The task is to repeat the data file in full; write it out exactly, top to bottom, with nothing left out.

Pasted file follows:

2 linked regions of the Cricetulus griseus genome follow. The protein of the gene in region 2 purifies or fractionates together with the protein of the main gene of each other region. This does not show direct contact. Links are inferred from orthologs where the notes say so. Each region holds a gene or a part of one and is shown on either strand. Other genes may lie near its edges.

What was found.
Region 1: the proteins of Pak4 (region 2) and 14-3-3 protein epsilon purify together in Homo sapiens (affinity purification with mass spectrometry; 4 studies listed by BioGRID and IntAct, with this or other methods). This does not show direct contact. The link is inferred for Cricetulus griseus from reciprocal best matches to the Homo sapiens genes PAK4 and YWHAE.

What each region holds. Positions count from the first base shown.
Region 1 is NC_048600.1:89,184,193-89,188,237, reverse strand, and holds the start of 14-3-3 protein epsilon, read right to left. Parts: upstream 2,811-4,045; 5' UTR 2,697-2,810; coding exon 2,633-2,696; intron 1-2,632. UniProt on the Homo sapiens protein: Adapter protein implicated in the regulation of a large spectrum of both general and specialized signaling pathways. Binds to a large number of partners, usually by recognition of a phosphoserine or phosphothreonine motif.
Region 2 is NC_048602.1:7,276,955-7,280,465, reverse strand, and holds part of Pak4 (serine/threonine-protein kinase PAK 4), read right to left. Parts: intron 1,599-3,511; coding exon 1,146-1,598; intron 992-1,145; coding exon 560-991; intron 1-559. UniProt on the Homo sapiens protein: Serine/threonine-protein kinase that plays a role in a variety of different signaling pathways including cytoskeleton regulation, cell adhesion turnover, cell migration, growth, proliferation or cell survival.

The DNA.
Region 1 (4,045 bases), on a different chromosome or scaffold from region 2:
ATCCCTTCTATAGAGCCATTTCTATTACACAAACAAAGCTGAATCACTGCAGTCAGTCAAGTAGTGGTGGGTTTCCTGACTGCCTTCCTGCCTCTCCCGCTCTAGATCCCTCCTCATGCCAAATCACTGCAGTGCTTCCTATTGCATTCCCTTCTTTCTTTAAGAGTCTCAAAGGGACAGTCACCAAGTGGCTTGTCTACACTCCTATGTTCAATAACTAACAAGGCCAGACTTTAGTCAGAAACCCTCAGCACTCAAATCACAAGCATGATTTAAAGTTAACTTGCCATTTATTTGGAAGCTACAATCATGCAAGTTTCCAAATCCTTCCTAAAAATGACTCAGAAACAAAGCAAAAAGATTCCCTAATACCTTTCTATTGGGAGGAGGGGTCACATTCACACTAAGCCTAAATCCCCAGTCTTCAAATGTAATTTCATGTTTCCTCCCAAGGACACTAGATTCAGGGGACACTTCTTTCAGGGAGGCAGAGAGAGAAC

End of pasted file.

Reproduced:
2 linked regions of the Cricetulus griseus genome follow. The protein of the gene in region 2 purifies or fractionates together with the protein of the main gene of each other region. This does not show direct contact. Links are inferred from orthologs where the notes say so. Each region holds a gene or a part of one and is shown on either strand. Other genes may lie near its edges.

What was found.
Region 1: the proteins of Pak4 (region 2) and 14-3-3 protein epsilon purify together in Homo sapiens (affinity purification with mass spectrometry; 4 studies listed by BioGRID and IntAct, with this or other methods). This does not show direct contact. The link is inferred for Cricetulus griseus from reciprocal best matches to the Homo sapiens genes PAK4 and YWHAE.

What each region holds. Positions count from the first base shown.
Region 1 is NC_048600.1:89,184,193-89,188,237, reverse strand, and holds the start of 14-3-3 protein epsilon, read right to left. Parts: upstream 2,811-4,045; 5' UTR 2,697-2,810; coding exon 2,633-2,696; intron 1-2,632. UniProt on the Homo sapiens protein: Adapter protein implicated in the regulation of a large spectrum of both general and specialized signaling pathways. Binds to a large number of partners, usually by recognition of a phosphoserine or phosphothreonine motif.
Region 2 is NC_048602.1:7,276,955-7,280,465, reverse strand, and holds part of Pak4 (serine/threonine-protein kinase PAK 4), read right to left. Parts: intron 1,599-3,511; coding exon 1,146-1,598; intron 992-1,145; coding exon 560-991; intron 1-559. UniProt on the Homo sapiens protein: Serine/threonine-protein kinase that plays a role in a variety of different signaling pathways including cytoskeleton regulation, cell adhesion turnover, cell migration, growth, proliferation or cell survival.

The DNA.
Region 1 (4,045 bases), on a different chromosome or scaffold from region 2:
ATCCCTTCTATAGAGCCATTTCTATTACACAAACAAAGCTGAATCACTGCAGTCAGTCAAGTAGTGGTGGGTTTCCTGACTGCCTTCCTGCCTCTCCCGCTCTAGATCCCTCCTCATGCCAAATCACTGCAGTGCTTCCTATTGCATTCCCTTCTTTCTTTAAGAGTCTCAAAGGGACAGTCACCAAGTGGCTTGTCTACACTCCTATGTTCAATAACTAACAAGGCCAGACTTTAGTCAGAAACCCTCAGCACTCAAATCACAAGCATGATTTAAAGTTAACTTGCCATTTATTTGGAAGCTACAATCATGCAAGTTTCCAAATCCTTCCTAAAAATGACTCAGAAACAAAGCAAAAAGATTCCCTAATACCTTTCTATTGGGAGGAGGGGTCACATTCACACTAAGCCTAAATCCCCAGTCTTCAAATGTAATTTCATGTTTCCTCCCAAGGACACTAGATTCAGGGGACACTTCTTTCAGGGAGGCAGAGAGAGAAC